Tom_Hennessy
not rated yet Jun 04, 2012
Quote: The Scots-Irish seem to be particularly ravaged with this disease/condition, but certainly not ALL of them. My grandmother was a natural redhead with green eyes like mine. She lived to the age of 98
Answer: I would bet the 'dying young' part of the equation is being skewed by the fact the MEN are dying much younger than the women thereby showing a high death rate in Scotland. Women lose iron in their menses which keeps their iron levels lower than men. It has recently been shown women who lose their menses due to hysterectomy begin to load iron at the same rate as men.
"One possible explanation for the gender difference is that during menstruation, iron is eliminated through the loss of blood."
http://www.semel....on-brain

PussyCat_Eyes
1 / 5 (3) Jun 05, 2012
@Tom
Regarding some of the causes for the premature deaths of young Scots men, there is a feeling of hopelessness and helplessness pervading Scotland, and so much of it has to do with the economy and lack of sufficient work and decent salaries there. It's due mainly to the grotesque politicians of Scotland who care not a whit about the working class, but only the raising of taxes and staying in power. They remind me of Socialist/Democrat politicians in the United States. And now, the Scots are being fed more lies -
http://www.guardi...tax-2016

httpG//www.youtube.com/watch?v=F3aniiKuxL8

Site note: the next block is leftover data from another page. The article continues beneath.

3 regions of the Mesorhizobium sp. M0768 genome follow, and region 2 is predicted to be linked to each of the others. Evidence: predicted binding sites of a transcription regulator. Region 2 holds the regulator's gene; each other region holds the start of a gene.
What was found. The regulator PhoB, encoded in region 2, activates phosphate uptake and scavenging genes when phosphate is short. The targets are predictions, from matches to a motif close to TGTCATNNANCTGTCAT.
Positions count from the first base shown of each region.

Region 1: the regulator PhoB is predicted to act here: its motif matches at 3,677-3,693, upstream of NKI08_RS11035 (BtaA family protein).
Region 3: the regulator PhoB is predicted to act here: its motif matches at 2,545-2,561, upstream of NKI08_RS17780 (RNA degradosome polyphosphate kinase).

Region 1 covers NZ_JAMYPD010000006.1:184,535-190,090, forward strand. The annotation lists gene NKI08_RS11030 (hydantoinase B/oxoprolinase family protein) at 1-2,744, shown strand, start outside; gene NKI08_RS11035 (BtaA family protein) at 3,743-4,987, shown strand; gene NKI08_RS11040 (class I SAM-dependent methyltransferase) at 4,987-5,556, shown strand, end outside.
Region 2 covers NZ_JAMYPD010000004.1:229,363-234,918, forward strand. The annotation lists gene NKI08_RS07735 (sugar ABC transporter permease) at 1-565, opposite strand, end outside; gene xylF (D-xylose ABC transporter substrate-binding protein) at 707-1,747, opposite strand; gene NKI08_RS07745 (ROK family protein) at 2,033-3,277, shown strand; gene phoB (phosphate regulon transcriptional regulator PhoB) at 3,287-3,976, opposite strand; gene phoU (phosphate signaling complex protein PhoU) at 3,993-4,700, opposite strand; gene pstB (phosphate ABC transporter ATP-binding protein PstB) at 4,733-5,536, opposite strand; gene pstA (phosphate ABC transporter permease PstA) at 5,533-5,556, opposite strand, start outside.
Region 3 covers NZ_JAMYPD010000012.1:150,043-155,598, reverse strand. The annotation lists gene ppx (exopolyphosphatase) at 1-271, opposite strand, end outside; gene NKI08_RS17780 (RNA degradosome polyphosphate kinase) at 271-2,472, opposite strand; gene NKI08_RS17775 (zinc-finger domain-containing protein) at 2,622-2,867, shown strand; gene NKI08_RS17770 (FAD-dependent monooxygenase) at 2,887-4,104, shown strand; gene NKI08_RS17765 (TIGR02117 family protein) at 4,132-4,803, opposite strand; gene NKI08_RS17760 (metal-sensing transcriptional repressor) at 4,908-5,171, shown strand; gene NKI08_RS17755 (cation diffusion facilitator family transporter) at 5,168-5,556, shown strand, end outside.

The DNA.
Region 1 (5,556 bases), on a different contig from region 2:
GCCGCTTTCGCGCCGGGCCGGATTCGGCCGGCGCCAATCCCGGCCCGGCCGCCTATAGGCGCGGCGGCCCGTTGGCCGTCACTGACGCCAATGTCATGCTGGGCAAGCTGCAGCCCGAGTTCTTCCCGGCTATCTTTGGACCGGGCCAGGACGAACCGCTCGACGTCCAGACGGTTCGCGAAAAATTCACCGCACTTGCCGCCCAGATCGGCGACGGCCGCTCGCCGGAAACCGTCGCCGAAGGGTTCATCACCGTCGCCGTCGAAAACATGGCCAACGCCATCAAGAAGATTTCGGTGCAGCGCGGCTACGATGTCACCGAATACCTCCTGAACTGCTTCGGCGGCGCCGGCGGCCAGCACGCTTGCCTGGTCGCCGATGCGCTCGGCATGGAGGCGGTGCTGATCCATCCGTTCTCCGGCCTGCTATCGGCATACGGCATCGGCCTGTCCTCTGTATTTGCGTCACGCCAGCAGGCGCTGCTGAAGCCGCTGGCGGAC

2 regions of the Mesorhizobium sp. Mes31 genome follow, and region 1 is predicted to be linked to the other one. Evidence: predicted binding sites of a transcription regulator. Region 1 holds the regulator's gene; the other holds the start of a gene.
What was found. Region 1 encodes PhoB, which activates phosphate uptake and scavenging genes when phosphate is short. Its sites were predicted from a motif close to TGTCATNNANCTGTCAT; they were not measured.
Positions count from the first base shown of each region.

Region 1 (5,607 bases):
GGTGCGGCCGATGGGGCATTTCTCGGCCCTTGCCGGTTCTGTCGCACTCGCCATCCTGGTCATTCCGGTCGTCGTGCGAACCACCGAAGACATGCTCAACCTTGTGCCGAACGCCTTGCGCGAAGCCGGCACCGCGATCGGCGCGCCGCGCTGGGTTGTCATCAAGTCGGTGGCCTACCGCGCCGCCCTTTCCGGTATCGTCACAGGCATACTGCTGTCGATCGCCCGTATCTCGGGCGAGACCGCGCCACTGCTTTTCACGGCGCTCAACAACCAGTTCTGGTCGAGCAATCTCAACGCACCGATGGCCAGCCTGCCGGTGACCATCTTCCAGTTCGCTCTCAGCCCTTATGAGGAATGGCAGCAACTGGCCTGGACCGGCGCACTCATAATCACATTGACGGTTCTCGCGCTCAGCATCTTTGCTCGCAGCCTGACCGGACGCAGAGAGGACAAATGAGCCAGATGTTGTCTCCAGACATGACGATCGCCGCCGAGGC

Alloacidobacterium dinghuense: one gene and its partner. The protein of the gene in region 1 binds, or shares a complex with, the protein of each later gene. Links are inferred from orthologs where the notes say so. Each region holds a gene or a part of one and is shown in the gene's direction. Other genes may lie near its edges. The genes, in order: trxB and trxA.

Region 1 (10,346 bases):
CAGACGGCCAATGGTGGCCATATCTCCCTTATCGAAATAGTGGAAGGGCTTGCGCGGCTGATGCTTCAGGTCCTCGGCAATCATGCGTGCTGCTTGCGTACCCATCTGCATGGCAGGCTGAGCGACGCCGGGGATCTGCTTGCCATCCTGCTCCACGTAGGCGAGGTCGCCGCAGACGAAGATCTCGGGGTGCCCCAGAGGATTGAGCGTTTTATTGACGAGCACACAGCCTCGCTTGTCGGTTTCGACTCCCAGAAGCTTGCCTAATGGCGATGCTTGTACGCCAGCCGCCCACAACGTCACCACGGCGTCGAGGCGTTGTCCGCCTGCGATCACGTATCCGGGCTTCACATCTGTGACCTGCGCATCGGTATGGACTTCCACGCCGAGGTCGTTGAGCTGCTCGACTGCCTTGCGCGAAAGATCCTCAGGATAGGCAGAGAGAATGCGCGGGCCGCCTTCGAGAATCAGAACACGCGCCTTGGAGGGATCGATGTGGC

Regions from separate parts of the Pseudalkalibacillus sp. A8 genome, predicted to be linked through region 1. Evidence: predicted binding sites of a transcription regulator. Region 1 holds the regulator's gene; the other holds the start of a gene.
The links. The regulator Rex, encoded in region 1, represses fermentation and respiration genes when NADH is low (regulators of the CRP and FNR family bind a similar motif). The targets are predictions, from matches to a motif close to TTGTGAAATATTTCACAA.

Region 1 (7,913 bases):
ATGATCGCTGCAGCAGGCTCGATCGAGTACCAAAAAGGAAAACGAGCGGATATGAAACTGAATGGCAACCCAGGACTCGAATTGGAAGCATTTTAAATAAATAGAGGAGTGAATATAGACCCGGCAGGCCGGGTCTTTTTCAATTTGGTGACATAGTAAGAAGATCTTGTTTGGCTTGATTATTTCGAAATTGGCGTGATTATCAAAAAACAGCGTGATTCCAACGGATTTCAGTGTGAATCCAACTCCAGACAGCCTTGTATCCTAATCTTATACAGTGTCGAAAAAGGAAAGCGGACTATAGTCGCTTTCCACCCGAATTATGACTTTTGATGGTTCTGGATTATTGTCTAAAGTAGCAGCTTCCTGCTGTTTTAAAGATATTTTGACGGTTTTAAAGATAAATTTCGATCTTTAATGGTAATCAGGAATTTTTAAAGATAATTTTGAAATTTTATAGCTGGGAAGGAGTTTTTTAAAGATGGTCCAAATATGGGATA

"No Gods and Precious Few Heroes, but there's plenty on the dole in the land of the dew" - sung by Dick Gaughan
Total Independence for Scotland and remove the pro-UK Scottish Parliament and you will see a big turnaround in the quality of life and health.
Tom_Hennessy
not rated yet Jun 06, 2012
The one little known fact , according to Wiki , is the Jewish used to be 'spotted' by their red hair ? The Jewish coincidentally TOO have an iron loading disease , polycythemia. The curious thing is there is only one treatment , bloodletting , for polycythemia and did you know that little stick they use to turn the pages of their 'bible' is a bloodletting instrument ? Curious.
PussyCat_Eyes
1 / 5 (3) Jun 09, 2012
gosh Tom, I didn't know that. But I'm sure you're not talking about the ancient Hebrews of Judah and Israel, since they were basically the same as the Arabs except for their religion. There was no red hair in them back then. It's only after they began wandering around in Eastern Europe and other countries that they intermarried with white Europeans and had blonde and redheaded offspring. That is learned in Genetics classes where Mendel's law is applied to plants and animals.
I would have loved to have red hair like my Grandmother. But I am a natural blonde and I get teased for it....lol
American Jews seem to have a love for blonde hair and if their kids have blonde or red hair, they're very happy and proud, like it's a feather in their cap. I was told that the Jews settled in Khazakstan and that's where they got the red hair. I never really got into it since I'm not Jewish. Just from hearsay and what I see around me.